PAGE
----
Last time I wrote, I took a $29 flight, including all taxes, from Surabaya to Bali. I discovered that the alternative, a bus/ferry/bus combination, was $19 and takes 15 hours, usually as an overnight journey. I mentioned this to three travelers I met who were in their early 20s and expected them to say what I would say: I’d take the flight 9 times out of 10, maybe 10 out of 10. Instead, the most gregarious of the three, a Chinese-American girl from rural Pennsylvania(!), wasn’t even considering it, and in fact, threw it back in my face: “What would you have done when you were our age?” It was a good question. What is a no-brainer for me today is different from their mentality, which is simply, “I can do it cheaper.”
That nameless girl made an impression on me as being very clued-in because she is taking advantage of every opportunity she has, particularly with working holiday visas. I thought Americans couldn’t utilize them, but she said there are plenty of countries where Americans can work legally. Usually the age limit is 26 or 30. If I had half a brain back then and the visas were available to me, I would have worked in every country that would let me. I can’t think of a better way to go.
She also made an impression because she spoke in quick bursts to parry anything I said, and then would suck on a small hose that led from a water pouch in her backpack as if it were a pacifier, making her look very young indeed. The encounter made me realize that I see less and less true backpackers these days. Travelers yes; backpackers, no. I am thinking of writing an emotional opus called, “Death of the Backpacker, 2012.”
I hitchhiked from Bedugul over the mountains the long way via Munduk and Seririt to the northern beach enclave of Lovina. The first ride was from a guy named Made, which is what the second child born in the family is almost always called, whether male or female. He said if I visited his village I should ask for him. Sensing that this might prove difficult, he added I should ask for “Made #14.” The only thing more confusing than Indonesian first names is a phonebook in Punjabi India where everyone’s last name is Singh.
I was expecting Lovina to be a complete hellhole, but it’s not bad at all. I was there a zillion years ago and few people have ever had a kind word to say about it, but I’ve been surprised. That said, the beach isn’t very pretty, the water not very clean, and there are lots of tiny jellyfish that nip at your body—not a place to skinny dip. These nagging, biting jellyfish are also Thailand’s dirty little secret I don’t hear people mention enough. Maybe I’m always there in the wrong season, but the problem is endemic to large parts of southeast Asia.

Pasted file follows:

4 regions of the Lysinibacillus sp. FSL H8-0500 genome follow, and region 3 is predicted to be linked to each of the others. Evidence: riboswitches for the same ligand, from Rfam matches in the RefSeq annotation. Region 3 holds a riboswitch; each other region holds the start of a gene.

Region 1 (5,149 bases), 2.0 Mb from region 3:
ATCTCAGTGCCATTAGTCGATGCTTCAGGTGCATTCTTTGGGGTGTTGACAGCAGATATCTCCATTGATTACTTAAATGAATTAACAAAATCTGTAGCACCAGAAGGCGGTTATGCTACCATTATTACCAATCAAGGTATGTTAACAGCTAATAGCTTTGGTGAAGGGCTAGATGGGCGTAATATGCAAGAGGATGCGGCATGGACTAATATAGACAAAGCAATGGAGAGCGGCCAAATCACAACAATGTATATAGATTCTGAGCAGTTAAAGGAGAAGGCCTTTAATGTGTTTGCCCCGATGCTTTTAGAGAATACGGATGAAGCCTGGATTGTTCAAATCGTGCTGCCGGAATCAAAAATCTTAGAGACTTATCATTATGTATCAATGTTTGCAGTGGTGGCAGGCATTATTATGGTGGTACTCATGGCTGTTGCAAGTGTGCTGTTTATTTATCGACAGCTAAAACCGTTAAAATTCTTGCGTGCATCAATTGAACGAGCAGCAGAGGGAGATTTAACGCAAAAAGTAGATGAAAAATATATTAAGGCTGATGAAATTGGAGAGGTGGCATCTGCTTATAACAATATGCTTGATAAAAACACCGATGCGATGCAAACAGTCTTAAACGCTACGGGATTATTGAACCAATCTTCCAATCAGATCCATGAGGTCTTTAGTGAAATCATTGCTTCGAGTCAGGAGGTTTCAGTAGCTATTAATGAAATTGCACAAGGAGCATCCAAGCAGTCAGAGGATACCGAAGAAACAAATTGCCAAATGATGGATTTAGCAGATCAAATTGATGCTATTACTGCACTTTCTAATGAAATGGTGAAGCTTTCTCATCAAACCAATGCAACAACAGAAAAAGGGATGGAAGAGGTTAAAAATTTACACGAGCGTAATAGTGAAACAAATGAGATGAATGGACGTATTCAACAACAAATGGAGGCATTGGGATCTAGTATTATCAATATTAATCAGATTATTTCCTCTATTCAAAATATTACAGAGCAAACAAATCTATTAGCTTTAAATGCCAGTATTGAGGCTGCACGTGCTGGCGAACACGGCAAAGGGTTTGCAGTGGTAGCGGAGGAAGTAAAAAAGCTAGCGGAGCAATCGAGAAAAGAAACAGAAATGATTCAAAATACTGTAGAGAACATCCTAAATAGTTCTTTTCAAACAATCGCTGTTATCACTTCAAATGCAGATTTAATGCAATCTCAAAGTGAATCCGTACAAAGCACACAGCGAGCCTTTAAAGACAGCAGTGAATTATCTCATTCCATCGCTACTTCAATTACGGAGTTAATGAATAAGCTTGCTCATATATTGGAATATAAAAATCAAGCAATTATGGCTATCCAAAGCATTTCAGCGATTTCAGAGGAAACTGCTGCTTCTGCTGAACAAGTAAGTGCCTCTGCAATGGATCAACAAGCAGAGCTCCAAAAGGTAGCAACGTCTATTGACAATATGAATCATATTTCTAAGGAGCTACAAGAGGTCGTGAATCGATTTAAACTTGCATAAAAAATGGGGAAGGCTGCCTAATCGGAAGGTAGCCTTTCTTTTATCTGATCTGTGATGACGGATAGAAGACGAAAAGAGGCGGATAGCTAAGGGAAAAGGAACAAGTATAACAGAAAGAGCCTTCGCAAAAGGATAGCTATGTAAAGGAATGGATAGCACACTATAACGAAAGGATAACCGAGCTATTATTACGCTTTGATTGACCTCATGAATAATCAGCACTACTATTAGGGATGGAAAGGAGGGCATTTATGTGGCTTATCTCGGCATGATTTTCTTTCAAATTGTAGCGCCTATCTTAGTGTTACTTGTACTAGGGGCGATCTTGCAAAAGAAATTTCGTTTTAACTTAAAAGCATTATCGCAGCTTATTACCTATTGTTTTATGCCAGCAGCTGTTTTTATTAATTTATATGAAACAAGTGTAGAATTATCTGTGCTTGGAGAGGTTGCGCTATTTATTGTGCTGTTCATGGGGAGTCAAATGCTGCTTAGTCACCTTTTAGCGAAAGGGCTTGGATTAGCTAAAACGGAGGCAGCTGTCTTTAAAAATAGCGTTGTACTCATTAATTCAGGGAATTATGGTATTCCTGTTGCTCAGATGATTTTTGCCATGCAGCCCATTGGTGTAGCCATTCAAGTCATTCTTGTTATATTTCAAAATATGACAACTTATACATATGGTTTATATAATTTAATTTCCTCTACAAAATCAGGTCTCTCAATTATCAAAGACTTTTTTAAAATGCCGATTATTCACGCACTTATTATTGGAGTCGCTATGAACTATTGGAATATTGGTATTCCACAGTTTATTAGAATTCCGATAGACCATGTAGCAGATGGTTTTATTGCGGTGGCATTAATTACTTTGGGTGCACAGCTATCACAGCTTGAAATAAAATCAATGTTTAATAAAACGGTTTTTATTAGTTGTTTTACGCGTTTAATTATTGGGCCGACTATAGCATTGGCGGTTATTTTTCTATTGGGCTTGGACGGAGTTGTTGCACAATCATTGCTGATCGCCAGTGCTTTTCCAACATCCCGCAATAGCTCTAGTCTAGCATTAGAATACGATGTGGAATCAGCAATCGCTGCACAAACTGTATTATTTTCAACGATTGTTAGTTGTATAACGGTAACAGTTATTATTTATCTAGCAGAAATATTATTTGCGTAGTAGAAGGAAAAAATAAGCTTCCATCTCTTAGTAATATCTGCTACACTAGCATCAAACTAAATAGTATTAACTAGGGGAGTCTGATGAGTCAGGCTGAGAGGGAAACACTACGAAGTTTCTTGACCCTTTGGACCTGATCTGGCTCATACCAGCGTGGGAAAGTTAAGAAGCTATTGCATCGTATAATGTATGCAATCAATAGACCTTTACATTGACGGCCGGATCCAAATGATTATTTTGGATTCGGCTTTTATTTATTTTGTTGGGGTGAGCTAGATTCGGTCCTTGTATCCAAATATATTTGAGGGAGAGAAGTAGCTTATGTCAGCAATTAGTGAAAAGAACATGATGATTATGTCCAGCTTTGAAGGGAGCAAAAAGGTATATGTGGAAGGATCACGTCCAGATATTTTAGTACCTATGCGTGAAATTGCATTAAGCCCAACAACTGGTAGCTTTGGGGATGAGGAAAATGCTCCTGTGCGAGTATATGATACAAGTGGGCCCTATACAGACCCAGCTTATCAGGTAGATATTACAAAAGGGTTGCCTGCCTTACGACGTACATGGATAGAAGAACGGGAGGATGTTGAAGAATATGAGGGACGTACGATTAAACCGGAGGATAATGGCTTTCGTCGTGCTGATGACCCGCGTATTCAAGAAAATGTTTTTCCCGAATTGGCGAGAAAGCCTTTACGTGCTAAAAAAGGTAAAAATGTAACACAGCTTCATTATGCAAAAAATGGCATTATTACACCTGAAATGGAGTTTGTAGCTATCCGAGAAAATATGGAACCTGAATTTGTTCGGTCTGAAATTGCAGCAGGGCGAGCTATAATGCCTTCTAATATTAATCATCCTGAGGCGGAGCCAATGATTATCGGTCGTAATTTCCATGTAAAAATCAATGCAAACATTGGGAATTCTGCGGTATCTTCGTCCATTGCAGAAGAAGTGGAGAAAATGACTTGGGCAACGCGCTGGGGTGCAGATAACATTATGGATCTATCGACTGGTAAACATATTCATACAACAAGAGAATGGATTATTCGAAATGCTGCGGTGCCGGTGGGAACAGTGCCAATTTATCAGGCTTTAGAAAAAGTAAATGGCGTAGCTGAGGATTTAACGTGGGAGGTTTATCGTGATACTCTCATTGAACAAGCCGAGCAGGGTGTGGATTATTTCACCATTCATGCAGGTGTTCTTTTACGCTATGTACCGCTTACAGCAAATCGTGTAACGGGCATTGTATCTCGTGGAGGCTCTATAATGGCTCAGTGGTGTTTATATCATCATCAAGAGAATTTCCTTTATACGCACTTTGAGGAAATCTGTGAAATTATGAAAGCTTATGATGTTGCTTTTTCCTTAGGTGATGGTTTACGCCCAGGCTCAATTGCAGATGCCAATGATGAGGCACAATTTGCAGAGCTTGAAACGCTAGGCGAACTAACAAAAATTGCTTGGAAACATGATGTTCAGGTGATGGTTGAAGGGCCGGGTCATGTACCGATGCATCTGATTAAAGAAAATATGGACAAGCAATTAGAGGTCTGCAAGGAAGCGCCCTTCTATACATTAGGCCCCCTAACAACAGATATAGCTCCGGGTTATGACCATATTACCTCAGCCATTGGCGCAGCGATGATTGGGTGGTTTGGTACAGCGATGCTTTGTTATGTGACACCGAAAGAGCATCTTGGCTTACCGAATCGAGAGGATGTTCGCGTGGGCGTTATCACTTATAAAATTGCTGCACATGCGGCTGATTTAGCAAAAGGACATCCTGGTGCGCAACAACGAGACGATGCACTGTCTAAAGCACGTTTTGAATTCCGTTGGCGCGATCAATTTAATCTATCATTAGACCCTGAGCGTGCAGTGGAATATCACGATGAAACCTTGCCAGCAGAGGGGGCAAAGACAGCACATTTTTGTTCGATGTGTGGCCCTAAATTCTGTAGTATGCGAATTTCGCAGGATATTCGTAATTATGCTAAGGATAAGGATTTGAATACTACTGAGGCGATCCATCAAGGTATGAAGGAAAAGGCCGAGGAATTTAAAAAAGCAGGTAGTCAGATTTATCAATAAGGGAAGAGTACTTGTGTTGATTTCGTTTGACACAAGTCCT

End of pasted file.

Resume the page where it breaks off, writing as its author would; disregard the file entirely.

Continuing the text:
The hostility to Lovina got me thinking of the worst beach towns in the world. The first thing that came to mind was Puerto Viejo, Costa Rica, though even in the best of times I don’t know if you can classify it as having a beach. It would be fun to hear everyone’s worst beach. Maybe a subject for another time—unless you feel strongly about a foul beach, then by all means, vent!
I left Lovina yesterday, a Sunday, the best day to hitchhike. Leisure drivers are on the roads. It’s a mellower experience. Still, with less cars, it took a bit of time to get going. Even in the slower moments of hitchhiking, I would rather stand on the side of the road for 30 minutes and try to get rides while admiring lush green rice terraces than sit in a claustrophobic, fume-filled bus for 30 minutes while the flunky who tells you the bus is leaving “now” keeps trying to get more passengers.
I managed a ride into the big town of Singaraja, saw a barber shop, got a haircut for $1.10, went back on the road, and kept hitchhiking.
On the hardest stretch of the day, going from the coast up and over the mountain, I had to wait 20-30 minutes, but then a white girl pulled over. The passenger window was already down and she leaned over to say, “You look like you speak English!” I was taken aback and said, “I speak English very good!”
I have to say, I’m pretty clever with accents. I can quickly tell where people come from by the way they speak. When she said the word “no”, I had her pegged as an Australian immediately. Only Aussies make “no” a three-syllable word. I smugly indulged her. “Where are you from?”
She was from the race car capital of Talladega and drove like it, but of all the close calls, the worst that materialized was merely when we clipped our side view mirror on a bus.